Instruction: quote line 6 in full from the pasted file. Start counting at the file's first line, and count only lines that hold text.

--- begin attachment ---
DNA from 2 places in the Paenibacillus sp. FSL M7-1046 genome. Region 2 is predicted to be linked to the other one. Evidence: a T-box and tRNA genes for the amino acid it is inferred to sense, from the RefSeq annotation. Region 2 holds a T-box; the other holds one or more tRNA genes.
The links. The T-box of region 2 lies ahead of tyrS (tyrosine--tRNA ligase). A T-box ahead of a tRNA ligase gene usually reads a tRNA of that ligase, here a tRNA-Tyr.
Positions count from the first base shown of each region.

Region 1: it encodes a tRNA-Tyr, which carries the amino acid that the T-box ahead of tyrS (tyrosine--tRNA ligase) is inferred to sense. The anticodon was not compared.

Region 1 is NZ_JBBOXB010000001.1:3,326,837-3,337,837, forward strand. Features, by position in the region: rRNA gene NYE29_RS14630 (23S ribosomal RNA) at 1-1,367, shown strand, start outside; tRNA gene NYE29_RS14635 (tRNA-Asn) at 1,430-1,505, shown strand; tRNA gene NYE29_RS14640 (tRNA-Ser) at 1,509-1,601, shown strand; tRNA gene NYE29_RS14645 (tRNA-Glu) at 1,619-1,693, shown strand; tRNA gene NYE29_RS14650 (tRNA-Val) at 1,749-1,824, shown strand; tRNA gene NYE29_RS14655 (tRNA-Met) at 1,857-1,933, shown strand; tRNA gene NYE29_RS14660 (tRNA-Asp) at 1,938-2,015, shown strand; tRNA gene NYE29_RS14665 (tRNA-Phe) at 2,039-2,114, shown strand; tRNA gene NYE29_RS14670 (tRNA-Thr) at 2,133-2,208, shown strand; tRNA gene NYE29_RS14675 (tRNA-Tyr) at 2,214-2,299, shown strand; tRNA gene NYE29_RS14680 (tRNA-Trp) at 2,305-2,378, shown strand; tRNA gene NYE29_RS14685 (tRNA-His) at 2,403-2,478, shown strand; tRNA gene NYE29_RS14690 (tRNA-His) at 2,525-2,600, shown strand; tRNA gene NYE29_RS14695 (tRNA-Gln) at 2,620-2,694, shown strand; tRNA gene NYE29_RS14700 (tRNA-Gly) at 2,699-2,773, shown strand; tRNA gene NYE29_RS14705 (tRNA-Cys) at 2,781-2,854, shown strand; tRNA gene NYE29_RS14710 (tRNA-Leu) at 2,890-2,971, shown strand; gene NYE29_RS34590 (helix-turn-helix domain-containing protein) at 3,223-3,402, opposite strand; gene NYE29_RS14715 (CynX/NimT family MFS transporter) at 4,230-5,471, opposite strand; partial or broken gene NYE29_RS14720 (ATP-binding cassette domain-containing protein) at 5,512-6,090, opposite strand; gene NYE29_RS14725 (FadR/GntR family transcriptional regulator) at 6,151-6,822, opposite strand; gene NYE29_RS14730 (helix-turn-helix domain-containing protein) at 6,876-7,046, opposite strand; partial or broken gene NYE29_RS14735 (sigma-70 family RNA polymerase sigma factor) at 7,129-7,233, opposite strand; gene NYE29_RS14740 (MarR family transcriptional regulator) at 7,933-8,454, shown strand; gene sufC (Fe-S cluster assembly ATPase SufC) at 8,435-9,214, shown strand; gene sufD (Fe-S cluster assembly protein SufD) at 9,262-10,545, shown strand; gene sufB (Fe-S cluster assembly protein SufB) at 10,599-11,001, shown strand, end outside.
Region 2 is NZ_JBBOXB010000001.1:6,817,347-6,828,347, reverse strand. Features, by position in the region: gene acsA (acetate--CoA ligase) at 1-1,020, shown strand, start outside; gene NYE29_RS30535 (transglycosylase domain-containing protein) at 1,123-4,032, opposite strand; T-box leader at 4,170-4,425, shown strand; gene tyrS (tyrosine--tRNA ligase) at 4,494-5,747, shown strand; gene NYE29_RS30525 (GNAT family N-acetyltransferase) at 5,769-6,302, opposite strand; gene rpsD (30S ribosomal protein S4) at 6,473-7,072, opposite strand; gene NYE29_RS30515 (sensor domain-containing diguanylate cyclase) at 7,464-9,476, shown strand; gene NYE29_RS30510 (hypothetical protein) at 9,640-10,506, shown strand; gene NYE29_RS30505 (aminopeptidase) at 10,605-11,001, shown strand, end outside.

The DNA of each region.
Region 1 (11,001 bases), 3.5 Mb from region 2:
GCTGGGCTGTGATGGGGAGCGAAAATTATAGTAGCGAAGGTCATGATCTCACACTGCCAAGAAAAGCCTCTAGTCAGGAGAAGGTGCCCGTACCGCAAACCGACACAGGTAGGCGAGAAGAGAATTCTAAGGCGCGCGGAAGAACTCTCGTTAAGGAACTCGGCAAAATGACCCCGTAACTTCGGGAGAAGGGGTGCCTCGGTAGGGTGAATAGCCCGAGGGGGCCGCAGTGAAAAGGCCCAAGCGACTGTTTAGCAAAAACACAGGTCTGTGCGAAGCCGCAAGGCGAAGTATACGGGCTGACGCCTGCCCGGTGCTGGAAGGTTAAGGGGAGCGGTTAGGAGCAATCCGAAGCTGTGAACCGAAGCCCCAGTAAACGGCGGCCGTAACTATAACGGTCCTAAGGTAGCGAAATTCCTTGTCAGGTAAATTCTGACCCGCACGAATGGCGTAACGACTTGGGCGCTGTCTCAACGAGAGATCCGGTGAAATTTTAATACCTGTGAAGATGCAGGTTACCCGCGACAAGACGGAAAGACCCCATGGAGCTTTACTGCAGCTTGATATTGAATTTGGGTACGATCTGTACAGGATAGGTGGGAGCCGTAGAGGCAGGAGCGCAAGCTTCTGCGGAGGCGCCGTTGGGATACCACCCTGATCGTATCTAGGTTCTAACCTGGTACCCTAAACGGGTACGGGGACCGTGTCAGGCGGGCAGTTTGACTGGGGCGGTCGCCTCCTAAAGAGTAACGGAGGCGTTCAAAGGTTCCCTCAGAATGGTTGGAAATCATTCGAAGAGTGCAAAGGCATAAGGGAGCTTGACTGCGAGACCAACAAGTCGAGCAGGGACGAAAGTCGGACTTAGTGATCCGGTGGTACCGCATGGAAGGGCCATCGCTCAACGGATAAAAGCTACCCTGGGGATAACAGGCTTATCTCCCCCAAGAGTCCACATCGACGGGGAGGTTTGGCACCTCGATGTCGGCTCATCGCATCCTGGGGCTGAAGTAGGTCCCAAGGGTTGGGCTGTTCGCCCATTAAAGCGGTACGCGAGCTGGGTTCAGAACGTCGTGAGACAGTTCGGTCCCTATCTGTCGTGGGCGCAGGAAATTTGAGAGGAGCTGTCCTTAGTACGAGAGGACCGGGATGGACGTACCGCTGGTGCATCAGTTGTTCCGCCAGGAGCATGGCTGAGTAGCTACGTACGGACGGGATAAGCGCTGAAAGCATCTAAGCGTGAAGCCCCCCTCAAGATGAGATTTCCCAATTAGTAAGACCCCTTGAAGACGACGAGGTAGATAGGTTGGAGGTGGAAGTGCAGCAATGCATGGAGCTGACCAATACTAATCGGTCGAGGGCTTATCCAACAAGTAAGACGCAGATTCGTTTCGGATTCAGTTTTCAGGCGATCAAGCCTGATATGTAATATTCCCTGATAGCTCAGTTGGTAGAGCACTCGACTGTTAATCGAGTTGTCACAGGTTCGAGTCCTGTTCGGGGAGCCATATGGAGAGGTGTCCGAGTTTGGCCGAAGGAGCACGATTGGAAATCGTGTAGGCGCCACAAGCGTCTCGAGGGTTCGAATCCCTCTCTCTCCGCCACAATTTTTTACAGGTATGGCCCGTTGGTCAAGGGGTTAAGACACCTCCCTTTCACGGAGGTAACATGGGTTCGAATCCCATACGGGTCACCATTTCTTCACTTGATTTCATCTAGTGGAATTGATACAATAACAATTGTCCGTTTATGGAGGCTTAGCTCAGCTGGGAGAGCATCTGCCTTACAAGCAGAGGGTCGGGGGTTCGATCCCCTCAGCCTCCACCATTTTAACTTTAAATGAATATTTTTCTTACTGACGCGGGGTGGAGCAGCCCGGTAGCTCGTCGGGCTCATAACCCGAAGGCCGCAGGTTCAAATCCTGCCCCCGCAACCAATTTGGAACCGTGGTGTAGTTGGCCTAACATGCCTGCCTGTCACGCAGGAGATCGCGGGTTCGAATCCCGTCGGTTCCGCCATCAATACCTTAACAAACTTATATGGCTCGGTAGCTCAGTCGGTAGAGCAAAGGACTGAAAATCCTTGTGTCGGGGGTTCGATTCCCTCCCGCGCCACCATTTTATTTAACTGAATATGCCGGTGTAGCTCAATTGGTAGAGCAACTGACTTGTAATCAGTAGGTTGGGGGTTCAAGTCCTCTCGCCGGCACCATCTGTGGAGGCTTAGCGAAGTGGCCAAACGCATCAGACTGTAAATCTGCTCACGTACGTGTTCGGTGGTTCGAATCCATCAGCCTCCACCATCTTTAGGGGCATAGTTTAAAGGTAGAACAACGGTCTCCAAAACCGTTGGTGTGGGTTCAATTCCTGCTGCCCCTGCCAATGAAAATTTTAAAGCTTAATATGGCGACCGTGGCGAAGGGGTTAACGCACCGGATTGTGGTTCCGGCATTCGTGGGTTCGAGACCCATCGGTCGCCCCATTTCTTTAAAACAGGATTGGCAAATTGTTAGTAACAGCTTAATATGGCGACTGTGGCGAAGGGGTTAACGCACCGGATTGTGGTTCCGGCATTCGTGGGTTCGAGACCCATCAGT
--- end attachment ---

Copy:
Region 2 is NZ_JBBOXB010000001.1:6,817,347-6,828,347, reverse strand. Features, by position in the region: gene acsA (acetate--CoA ligase) at 1-1,020, shown strand, start outside; gene NYE29_RS30535 (transglycosylase domain-containing protein) at 1,123-4,032, opposite strand; T-box leader at 4,170-4,425, shown strand; gene tyrS (tyrosine--tRNA ligase) at 4,494-5,747, shown strand; gene NYE29_RS30525 (GNAT family N-acetyltransferase) at 5,769-6,302, opposite strand; gene rpsD (30S ribosomal protein S4) at 6,473-7,072, opposite strand; gene NYE29_RS30515 (sensor domain-containing diguanylate cyclase) at 7,464-9,476, shown strand; gene NYE29_RS30510 (hypothetical protein) at 9,640-10,506, shown strand; gene NYE29_RS30505 (aminopeptidase) at 10,605-11,001, shown strand, end outside.